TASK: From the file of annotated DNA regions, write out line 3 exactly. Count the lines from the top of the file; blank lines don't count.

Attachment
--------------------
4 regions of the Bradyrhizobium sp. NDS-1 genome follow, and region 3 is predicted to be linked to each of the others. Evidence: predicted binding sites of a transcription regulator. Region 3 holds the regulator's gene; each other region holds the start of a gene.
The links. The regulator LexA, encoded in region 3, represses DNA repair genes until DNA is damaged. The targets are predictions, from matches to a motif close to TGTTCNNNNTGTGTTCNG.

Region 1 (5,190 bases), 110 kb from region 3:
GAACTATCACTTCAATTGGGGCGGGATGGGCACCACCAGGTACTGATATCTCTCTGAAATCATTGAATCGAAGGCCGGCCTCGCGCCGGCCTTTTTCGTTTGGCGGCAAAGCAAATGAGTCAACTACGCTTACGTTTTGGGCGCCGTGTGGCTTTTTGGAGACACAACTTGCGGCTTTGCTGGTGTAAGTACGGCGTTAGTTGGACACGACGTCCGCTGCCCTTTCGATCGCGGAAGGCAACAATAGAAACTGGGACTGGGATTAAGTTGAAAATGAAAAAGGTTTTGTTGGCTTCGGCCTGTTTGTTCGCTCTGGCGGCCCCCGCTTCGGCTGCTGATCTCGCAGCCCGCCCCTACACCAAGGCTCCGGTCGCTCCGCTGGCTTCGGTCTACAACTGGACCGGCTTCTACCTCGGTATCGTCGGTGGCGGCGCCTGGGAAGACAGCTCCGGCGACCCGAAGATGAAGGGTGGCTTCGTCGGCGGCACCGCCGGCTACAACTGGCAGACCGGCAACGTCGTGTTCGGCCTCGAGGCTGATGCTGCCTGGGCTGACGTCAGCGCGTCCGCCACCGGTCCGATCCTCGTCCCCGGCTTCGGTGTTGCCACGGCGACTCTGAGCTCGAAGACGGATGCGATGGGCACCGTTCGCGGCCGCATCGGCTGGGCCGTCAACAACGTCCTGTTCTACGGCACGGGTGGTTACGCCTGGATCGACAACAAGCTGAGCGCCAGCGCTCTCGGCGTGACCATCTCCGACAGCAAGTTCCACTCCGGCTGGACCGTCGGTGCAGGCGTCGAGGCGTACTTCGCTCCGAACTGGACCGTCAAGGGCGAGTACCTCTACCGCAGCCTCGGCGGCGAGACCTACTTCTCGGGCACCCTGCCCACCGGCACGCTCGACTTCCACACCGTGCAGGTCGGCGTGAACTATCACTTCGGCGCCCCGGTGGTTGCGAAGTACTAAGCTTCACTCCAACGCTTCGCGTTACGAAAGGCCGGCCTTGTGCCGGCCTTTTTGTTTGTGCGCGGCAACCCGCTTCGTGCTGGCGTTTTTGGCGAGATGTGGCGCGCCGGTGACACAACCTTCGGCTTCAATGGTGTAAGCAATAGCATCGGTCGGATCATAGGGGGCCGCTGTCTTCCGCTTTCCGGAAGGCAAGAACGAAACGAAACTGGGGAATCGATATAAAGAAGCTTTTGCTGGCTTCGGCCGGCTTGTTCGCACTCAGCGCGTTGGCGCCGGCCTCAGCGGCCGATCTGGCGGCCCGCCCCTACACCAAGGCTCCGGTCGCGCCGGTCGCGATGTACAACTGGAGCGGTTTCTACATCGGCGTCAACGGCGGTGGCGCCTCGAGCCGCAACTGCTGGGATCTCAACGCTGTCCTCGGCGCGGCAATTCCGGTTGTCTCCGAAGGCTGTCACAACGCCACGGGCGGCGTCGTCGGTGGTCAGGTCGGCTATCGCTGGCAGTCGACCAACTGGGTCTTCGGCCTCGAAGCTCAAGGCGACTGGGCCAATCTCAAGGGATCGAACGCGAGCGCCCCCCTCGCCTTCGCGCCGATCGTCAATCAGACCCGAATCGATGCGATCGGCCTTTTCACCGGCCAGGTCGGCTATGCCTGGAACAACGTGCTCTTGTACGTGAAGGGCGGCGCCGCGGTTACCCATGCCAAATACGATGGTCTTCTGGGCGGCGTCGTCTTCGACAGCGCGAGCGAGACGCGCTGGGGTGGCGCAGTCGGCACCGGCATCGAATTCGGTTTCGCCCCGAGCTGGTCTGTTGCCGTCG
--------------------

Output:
Region 1 (5,190 bases), 110 kb from region 3: